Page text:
A banner at an REI store touts the retailer’s plan to close on Black Friday. (Courtesy REI)

While many retailers will be trying desperately to get you to the mall on Black Friday, REI has a different message for shoppers: Stay away.

The outdoor goods chain announced Monday that it will be closed on Black Friday this year and is encouraging would-be shoppers to instead use the day to get outside. The retailer also pledged that it would pay its 12,000 employees for the day, even though they are being told not to report to work.

“Black Friday is the perfect time to remind ourselves of the essential truth that life is richer, more connected and complete when you choose to spend it outside,” Jerry Stritzke, the chief executive of REI, said in a press release.

Plenty of retailers have pulled out of the Thanksgiving Day shopping fray in recent years to telegraph a feel-good message about their brand. Earlier this month, Staples said it would close on Thanksgiving Day, something it did not do last year, in order to give workers and shoppers the chance to “enjoy Thanksgiving their own way.”  Last year, retailers such as Costco, Gamestop, T.J. Maxx and dozens of other stores shuttered their doors on Thanksgiving.

But it appears that REI’s move to close its 143 stores on Black Friday has few, if any, precedents for a major retail chain.

“The reality is, there are plenty of days to shop for the holidays,” said Tim Spangler, REI’s senior vice president of retail. “We felt like taking a break on one of the busiest days of the year sent a really clear message about what matters most.”

Steven Kirn, executive director of the University of Florida’s retail education and research center, said REI’s strategy is likely to appeal to members of its co-op, the shoppers who pay a onetime $20 fee to share in the company’s profits.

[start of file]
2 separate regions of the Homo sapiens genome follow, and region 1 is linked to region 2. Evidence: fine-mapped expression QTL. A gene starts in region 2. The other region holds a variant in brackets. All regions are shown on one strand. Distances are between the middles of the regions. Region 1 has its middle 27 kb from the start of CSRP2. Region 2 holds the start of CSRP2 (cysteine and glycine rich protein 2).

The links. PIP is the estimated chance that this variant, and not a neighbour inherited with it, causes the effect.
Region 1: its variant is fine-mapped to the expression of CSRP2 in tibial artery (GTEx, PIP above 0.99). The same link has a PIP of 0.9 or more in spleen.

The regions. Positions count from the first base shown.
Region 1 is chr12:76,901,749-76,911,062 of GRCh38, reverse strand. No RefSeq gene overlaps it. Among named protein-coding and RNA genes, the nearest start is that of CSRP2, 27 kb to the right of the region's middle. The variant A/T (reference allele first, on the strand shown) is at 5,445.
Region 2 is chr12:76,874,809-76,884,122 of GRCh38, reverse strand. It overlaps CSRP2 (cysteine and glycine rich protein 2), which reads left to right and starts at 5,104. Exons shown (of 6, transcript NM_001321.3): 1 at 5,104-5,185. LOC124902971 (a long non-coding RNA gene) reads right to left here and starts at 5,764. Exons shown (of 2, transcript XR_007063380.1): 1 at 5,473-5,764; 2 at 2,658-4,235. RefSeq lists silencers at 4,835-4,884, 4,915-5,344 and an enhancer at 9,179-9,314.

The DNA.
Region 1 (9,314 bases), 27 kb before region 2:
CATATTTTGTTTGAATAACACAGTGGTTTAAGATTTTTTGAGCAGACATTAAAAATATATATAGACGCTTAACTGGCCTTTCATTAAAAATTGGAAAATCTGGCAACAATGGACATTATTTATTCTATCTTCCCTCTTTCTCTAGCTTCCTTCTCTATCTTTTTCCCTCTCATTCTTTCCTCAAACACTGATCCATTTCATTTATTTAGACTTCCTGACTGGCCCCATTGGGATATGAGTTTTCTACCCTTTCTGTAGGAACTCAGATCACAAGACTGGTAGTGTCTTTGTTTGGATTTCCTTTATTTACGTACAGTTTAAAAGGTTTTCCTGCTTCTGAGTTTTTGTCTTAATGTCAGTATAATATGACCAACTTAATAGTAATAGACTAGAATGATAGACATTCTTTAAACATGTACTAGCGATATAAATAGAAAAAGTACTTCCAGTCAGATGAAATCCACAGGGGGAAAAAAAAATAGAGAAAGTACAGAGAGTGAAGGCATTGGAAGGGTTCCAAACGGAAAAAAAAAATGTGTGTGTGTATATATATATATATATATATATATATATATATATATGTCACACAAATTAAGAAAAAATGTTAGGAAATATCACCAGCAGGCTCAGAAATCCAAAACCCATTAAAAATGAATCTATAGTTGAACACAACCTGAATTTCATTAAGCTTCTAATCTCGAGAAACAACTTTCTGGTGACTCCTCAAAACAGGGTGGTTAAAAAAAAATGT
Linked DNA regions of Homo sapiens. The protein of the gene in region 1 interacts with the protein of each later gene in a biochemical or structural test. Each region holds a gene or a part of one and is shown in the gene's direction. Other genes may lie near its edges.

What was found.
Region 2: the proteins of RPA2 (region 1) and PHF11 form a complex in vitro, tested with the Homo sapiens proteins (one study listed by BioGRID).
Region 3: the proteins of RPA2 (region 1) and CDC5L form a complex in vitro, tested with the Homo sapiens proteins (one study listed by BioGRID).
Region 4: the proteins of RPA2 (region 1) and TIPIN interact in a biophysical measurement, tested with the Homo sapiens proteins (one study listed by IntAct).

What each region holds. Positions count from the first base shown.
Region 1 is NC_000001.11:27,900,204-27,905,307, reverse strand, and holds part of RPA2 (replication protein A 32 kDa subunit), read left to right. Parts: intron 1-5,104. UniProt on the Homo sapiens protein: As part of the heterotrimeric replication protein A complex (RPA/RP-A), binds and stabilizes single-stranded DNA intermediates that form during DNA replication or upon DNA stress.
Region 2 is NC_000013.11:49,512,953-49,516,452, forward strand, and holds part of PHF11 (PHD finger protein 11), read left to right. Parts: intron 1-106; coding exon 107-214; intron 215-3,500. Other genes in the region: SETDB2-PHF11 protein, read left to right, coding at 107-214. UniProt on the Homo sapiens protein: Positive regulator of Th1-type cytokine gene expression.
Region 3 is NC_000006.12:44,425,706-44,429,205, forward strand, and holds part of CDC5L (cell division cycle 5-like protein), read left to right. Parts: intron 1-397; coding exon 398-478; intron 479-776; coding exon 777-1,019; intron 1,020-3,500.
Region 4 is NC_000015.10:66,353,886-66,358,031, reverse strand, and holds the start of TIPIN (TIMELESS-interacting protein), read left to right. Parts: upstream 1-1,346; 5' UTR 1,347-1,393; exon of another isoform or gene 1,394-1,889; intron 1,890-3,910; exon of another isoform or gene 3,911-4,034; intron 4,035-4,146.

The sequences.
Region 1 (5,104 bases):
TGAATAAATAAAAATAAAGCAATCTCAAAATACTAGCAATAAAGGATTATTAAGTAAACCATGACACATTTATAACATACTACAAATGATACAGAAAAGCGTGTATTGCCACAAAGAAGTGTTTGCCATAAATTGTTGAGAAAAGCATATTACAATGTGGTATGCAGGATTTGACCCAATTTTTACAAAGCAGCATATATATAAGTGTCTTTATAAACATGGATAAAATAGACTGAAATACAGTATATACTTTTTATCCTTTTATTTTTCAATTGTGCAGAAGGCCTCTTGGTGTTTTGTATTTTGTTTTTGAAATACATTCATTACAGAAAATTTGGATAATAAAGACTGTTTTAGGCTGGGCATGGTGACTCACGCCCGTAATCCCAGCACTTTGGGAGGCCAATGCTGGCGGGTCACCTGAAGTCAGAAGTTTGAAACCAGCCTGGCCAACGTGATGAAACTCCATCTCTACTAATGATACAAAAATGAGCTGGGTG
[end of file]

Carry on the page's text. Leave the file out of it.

“I think they’re targeting a message to those particular customers, one that the customers will find very appealing and will probably make them feel even more closely bonded to the company,” Kirn said. 

REI has ginned up a hashtag for the campaign, #optoutside, and is inviting shoppers to share photos of their Black Friday hiking, biking and other excursions on social media. The retailer has also built a Web page offering suggestions for activities people might do instead of hitting the stores. REI’s Web site will still be available on Thanksgiving, but it will feature a “black takeover screen” encouraging shoppers to put down their gadgets and hit the great outdoors. Online shoppers will be able to click through from there to make purchases if they choose to, but those orders will not be processed until Saturday.

While REI’s move may be surprising, it’s difficult to tell exactly how much of a financial gamble it is.  The retailer says Black Friday is typically one of its top ten sales days each year. However, the importance of Black Friday generally has diminished in recent years as many stores have gotten an early jump on their big sales, offering deals several days or even weeks before the long Thanksgiving holiday weekend. Plus, with big-box stores such as Wal-Mart, Target, Best Buy and Toys ‘R Us moving their promotional kickoffs to Thanksgiving Day, many deal hunters have moved their store shopping trips to Thursday instead of Friday. And finally, as more of our shopping dollars move online, Cyber Monday sales have proved a big draw for holiday shoppers.

Last year, the National Retail Federation reported that 55.1 percent of consumers shopped between Thursday and Sunday of Thanksgiving weekend, a decline from the 58.7 percent who did so the previous year. The trade group chalked the decline up to a change in consumer attitudes: Shoppers expect there will be good deals throughout November and December, and so it just doesn’t seem as urgent to hit the stores or shop on their tablets over the holiday weekend.

Kirn said there may even be upside for REI when it comes to profit margins: If they’re not trying to cut through the Black Friday noise to entice shoppers, they might not have to offer especially steep discounts.